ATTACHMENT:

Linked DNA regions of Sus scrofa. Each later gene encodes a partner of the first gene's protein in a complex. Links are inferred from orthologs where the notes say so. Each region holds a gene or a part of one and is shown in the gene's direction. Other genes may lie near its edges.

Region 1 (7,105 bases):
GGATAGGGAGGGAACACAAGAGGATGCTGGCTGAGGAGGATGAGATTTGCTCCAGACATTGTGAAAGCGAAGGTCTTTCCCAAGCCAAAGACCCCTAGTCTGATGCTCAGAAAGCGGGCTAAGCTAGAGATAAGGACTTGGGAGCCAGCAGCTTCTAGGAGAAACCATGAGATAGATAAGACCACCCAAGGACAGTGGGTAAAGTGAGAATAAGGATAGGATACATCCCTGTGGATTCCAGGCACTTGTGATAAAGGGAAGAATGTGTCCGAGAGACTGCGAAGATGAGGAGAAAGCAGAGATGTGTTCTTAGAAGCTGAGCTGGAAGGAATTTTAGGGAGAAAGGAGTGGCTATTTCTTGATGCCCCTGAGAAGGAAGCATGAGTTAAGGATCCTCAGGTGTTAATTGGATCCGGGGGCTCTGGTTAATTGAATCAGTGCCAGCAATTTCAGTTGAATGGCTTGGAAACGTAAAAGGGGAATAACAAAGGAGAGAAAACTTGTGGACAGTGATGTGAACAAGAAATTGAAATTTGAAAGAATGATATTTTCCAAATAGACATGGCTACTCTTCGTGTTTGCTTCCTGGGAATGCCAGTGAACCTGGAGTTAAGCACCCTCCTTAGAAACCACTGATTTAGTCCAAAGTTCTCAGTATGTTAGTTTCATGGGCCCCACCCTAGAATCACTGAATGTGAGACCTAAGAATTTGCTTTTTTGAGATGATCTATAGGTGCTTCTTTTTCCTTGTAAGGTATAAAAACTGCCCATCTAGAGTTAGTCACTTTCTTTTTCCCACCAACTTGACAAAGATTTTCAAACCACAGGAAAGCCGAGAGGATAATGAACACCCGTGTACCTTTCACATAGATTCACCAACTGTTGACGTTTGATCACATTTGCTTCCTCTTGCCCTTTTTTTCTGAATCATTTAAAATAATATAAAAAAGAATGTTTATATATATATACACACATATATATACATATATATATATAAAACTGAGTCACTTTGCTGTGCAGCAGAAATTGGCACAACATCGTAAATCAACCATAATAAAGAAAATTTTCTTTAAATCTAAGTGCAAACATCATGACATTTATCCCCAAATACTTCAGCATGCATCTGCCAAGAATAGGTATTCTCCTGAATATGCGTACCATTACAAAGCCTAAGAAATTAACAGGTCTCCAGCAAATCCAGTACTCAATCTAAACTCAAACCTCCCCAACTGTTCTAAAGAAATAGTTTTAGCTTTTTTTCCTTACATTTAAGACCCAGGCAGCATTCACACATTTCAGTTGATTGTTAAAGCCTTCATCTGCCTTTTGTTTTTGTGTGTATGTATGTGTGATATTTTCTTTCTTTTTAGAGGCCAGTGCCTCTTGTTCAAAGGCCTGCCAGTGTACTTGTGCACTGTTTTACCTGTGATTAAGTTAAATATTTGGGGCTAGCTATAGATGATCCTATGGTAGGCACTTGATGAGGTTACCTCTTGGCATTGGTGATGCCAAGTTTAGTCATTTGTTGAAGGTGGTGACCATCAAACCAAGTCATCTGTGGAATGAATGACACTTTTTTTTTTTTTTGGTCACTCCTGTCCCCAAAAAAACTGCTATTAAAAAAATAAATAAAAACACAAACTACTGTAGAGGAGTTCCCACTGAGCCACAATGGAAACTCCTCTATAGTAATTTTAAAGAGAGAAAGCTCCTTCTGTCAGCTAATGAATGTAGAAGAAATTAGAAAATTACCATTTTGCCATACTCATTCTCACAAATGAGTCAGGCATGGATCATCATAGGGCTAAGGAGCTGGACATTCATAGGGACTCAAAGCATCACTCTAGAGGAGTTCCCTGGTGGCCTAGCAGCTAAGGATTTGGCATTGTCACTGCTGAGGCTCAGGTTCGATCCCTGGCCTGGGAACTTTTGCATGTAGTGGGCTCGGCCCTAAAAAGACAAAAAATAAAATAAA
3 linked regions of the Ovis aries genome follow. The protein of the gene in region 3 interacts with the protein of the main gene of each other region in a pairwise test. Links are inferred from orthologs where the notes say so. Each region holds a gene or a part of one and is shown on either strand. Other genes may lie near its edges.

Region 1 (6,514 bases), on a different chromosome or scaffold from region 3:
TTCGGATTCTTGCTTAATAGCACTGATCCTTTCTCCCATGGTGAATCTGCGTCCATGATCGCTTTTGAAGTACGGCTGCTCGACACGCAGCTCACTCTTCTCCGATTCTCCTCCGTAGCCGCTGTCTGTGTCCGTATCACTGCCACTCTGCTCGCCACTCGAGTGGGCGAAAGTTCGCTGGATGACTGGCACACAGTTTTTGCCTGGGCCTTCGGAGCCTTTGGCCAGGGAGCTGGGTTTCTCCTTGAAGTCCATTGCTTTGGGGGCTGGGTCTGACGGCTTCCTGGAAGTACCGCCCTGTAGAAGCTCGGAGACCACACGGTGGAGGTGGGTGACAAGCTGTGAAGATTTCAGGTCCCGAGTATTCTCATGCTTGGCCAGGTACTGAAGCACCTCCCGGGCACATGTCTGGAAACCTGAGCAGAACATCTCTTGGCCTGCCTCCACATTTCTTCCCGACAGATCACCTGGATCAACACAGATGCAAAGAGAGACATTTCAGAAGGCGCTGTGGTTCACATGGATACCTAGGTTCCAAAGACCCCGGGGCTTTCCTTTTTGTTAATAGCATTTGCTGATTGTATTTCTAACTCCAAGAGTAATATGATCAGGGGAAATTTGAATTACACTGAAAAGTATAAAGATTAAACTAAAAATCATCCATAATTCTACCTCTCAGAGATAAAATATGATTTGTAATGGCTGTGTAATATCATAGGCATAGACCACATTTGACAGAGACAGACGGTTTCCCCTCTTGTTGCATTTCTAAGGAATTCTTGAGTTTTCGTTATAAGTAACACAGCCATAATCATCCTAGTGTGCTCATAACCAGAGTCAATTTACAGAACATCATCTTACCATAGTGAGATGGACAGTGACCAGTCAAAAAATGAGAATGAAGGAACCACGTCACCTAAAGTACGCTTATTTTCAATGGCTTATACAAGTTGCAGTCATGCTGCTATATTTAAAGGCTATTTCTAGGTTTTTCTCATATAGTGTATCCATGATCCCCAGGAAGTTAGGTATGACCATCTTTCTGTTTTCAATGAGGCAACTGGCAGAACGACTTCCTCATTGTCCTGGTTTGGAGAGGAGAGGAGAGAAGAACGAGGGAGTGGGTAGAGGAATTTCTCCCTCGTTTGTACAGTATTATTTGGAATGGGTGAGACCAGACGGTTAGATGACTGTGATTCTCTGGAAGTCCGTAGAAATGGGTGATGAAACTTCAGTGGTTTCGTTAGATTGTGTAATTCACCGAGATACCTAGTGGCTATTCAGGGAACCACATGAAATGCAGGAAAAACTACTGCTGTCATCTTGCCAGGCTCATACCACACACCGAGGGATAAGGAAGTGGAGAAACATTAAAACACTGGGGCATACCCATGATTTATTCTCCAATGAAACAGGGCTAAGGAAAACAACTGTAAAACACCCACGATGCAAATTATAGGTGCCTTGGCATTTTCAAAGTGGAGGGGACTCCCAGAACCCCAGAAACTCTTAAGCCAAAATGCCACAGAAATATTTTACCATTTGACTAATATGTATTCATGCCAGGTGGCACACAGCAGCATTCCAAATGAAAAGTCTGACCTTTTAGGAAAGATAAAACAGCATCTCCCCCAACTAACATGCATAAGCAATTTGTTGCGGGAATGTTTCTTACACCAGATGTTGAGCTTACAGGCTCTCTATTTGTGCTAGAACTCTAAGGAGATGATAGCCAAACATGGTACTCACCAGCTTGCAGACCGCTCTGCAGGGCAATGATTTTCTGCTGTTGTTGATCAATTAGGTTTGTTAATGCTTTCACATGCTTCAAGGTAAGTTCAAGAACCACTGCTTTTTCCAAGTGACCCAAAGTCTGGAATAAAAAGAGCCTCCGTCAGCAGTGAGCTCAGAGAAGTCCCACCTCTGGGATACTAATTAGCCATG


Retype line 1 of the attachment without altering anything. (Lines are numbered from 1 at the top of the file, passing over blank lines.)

Linked DNA regions of Sus scrofa. Each later gene encodes a partner of the first gene's protein in a complex. Links are inferred from orthologs where the notes say so. Each region holds a gene or a part of one and is shown in the gene's direction. Other genes may lie near its edges.